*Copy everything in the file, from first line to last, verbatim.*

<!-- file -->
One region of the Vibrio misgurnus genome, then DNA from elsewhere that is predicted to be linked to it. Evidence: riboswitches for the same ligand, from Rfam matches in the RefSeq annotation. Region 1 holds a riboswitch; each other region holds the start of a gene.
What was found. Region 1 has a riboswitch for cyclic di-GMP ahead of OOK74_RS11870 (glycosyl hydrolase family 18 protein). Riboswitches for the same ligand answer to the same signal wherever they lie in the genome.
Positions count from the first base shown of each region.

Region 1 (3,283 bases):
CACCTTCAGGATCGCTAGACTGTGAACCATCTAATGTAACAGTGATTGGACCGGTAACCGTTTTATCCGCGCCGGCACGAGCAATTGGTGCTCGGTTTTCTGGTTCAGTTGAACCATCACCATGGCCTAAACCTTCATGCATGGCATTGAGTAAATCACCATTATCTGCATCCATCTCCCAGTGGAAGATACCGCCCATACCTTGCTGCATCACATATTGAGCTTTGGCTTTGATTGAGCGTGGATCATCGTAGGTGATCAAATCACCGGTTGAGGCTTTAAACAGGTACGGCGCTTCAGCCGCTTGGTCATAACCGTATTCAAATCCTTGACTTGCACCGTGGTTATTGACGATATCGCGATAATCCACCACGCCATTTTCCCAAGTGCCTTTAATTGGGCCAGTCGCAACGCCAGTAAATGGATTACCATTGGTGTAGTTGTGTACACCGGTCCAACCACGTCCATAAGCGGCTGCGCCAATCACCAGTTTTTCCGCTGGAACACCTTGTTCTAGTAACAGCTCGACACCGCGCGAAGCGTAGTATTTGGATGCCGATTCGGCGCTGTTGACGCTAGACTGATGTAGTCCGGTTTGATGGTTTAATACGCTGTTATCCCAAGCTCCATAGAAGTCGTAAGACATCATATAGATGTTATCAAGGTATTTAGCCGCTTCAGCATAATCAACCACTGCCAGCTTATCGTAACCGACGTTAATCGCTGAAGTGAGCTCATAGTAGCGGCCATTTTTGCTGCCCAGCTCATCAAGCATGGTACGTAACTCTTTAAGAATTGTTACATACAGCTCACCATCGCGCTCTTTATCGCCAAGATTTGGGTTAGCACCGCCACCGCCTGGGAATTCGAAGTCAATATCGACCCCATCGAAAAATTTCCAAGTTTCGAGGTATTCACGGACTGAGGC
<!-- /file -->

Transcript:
One region of the Vibrio misgurnus genome, then DNA from elsewhere that is predicted to be linked to it. Evidence: riboswitches for the same ligand, from Rfam matches in the RefSeq annotation. Region 1 holds a riboswitch; each other region holds the start of a gene.
What was found. Region 1 has a riboswitch for cyclic di-GMP ahead of OOK74_RS11870 (glycosyl hydrolase family 18 protein). Riboswitches for the same ligand answer to the same signal wherever they lie in the genome.
Positions count from the first base shown of each region.

Region 1 (3,283 bases):
CACCTTCAGGATCGCTAGACTGTGAACCATCTAATGTAACAGTGATTGGACCGGTAACCGTTTTATCCGCGCCGGCACGAGCAATTGGTGCTCGGTTTTCTGGTTCAGTTGAACCATCACCATGGCCTAAACCTTCATGCATGGCATTGAGTAAATCACCATTATCTGCATCCATCTCCCAGTGGAAGATACCGCCCATACCTTGCTGCATCACATATTGAGCTTTGGCTTTGATTGAGCGTGGATCATCGTAGGTGATCAAATCACCGGTTGAGGCTTTAAACAGGTACGGCGCTTCAGCCGCTTGGTCATAACCGTATTCAAATCCTTGACTTGCACCGTGGTTATTGACGATATCGCGATAATCCACCACGCCATTTTCCCAAGTGCCTTTAATTGGGCCAGTCGCAACGCCAGTAAATGGATTACCATTGGTGTAGTTGTGTACACCGGTCCAACCACGTCCATAAGCGGCTGCGCCAATCACCAGTTTTTCCGCTGGAACACCTTGTTCTAGTAACAGCTCGACACCGCGCGAAGCGTAGTATTTGGATGCCGATTCGGCGCTGTTGACGCTAGACTGATGTAGTCCGGTTTGATGGTTTAATACGCTGTTATCCCAAGCTCCATAGAAGTCGTAAGACATCATATAGATGTTATCAAGGTATTTAGCCGCTTCAGCATAATCAACCACTGCCAGCTTATCGTAACCGACGTTAATCGCTGAAGTGAGCTCATAGTAGCGGCCATTTTTGCTGCCCAGCTCATCAAGCATGGTACGTAACTCTTTAAGAATTGTTACATACAGCTCACCATCGCGCTCTTTATCGCCAAGATTTGGGTTAGCACCGCCACCGCCTGGGAATTCGAAGTCAATATCGACCCCATCGAAAAATTTCCAAGTTTCGAGGTATTCACGGACTGAGGC